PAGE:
Tatiana Suarez of Miami works on her mural at the museum. | Photo by Lance Aquino

Wong and Hadar have mentored artists and nurtured the local art scene—work that has occurred mostly out of the spotlight. “Pow! Wow! is a whole ecosystem of art that connects you to it,” says Matt Ortiz. “The murals are just the vehicle the public sees and gets to enjoy.”

Lana Lane Studios, which Wong co-created in 2012 in a repurposed Kaka‘ako warehouse, is one example. It’s the state’s only shared creative studio space, with room for 30 local artists to create and work, and Wong negotiates with landlords annually to keep rents affordable.

Last summer, Wong piloted his vision for a free community art school at Kalihi’s Pālama Settlement, aiming to offer ongoing education to underserved kids in pursuits ranging from graphic design and painting to illustration, animation, and videography.

And the 2021 Bishop Museum exhibition, which featured 160 artists, 70 of them local, not only validated the work Pow! Wow! has done, but also provided a broader platform for the artists and the art form itself.

The small Pow! Wow! team so far has operated more organically than strategically. With few bureaucratic hoops to jump through, they can pivot quickly, take risks, and seize opportunities, or include events that push the boundaries of art in ways that corporate endeavors simply can’t do.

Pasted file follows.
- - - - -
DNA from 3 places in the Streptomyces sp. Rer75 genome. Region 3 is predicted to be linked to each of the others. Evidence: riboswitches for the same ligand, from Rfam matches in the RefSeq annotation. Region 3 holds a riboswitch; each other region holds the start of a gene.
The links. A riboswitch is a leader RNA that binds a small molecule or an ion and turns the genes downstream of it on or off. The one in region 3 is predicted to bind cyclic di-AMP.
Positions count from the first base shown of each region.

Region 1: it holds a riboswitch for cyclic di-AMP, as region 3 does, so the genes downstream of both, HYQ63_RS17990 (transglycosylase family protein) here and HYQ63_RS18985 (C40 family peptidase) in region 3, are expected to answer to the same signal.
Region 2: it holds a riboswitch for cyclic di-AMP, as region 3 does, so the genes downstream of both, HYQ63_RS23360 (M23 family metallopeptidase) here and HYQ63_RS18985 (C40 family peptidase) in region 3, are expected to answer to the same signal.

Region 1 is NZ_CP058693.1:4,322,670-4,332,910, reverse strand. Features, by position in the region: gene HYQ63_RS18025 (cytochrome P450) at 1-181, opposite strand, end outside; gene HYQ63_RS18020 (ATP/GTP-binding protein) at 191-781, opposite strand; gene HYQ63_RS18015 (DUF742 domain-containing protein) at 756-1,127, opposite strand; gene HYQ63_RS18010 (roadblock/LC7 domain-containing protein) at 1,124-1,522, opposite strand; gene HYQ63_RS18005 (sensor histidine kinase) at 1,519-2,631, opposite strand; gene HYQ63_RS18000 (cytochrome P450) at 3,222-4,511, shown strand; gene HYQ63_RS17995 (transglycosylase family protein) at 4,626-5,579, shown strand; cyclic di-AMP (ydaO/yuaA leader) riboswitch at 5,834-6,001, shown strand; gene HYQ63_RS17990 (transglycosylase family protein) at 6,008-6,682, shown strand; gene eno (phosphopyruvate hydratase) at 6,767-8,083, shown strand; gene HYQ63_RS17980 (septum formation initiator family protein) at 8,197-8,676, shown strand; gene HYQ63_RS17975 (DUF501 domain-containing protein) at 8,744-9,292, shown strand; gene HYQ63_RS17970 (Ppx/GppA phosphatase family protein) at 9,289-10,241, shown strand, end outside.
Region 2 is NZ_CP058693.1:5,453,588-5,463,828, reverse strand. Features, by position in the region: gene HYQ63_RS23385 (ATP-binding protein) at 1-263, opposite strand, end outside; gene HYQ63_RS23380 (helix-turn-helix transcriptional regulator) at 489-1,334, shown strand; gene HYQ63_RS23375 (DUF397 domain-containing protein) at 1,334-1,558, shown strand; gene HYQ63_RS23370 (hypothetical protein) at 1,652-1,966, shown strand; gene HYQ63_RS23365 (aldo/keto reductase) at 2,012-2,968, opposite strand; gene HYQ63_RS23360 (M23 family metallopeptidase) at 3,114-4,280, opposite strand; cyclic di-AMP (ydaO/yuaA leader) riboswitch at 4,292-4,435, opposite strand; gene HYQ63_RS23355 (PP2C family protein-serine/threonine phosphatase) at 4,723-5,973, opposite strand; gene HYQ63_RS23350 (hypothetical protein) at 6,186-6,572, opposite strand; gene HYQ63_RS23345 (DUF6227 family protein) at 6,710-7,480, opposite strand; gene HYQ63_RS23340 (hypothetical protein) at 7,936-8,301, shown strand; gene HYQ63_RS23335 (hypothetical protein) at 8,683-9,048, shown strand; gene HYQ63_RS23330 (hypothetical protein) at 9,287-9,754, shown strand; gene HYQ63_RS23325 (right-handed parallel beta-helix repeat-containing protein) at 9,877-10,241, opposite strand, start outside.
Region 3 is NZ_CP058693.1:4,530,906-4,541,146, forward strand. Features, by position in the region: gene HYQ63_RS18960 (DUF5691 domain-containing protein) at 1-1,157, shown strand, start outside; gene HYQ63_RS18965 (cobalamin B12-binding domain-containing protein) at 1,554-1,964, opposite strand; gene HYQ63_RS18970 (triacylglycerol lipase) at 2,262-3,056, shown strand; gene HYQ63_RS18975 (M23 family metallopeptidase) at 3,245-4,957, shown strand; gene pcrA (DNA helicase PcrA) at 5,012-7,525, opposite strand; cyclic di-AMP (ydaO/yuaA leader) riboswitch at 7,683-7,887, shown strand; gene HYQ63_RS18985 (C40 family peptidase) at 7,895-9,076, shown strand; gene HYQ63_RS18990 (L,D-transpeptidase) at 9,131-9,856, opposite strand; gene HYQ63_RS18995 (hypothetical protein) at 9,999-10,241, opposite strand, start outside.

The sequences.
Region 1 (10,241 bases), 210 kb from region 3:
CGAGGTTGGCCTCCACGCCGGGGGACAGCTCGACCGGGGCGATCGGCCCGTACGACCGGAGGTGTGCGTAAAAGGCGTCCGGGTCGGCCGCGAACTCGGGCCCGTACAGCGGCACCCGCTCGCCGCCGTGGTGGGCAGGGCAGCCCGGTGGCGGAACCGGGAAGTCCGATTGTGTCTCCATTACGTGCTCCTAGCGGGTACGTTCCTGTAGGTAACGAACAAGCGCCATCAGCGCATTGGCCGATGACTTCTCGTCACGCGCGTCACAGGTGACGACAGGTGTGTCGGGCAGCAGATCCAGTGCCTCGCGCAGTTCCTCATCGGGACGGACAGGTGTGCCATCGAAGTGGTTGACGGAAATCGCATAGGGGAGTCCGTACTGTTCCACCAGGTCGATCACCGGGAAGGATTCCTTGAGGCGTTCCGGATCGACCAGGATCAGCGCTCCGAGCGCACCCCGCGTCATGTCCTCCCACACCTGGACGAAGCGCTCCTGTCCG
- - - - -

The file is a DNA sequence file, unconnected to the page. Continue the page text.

And there’s much Wong is proud of: Pow! Wow! has accomplished far more than originally planned or envisioned, from fostering artist connections, helping to transform Kaka‘ako, and seeing students become working artists, to providing community resources through Lana Lane Studios.

These days, Wong and Hadar work from home, largely because of the pandemic, while juggling their careers and families. They continue to pursue projects that nourish underserved communities here at home—just as Pow! Wow! also does on the mainland. “It’s more fulfilling and impactful to do projects in these areas,” Wong says. “You’re not painting walls that might benefit developers, you’re painting walls that benefit communities and people.”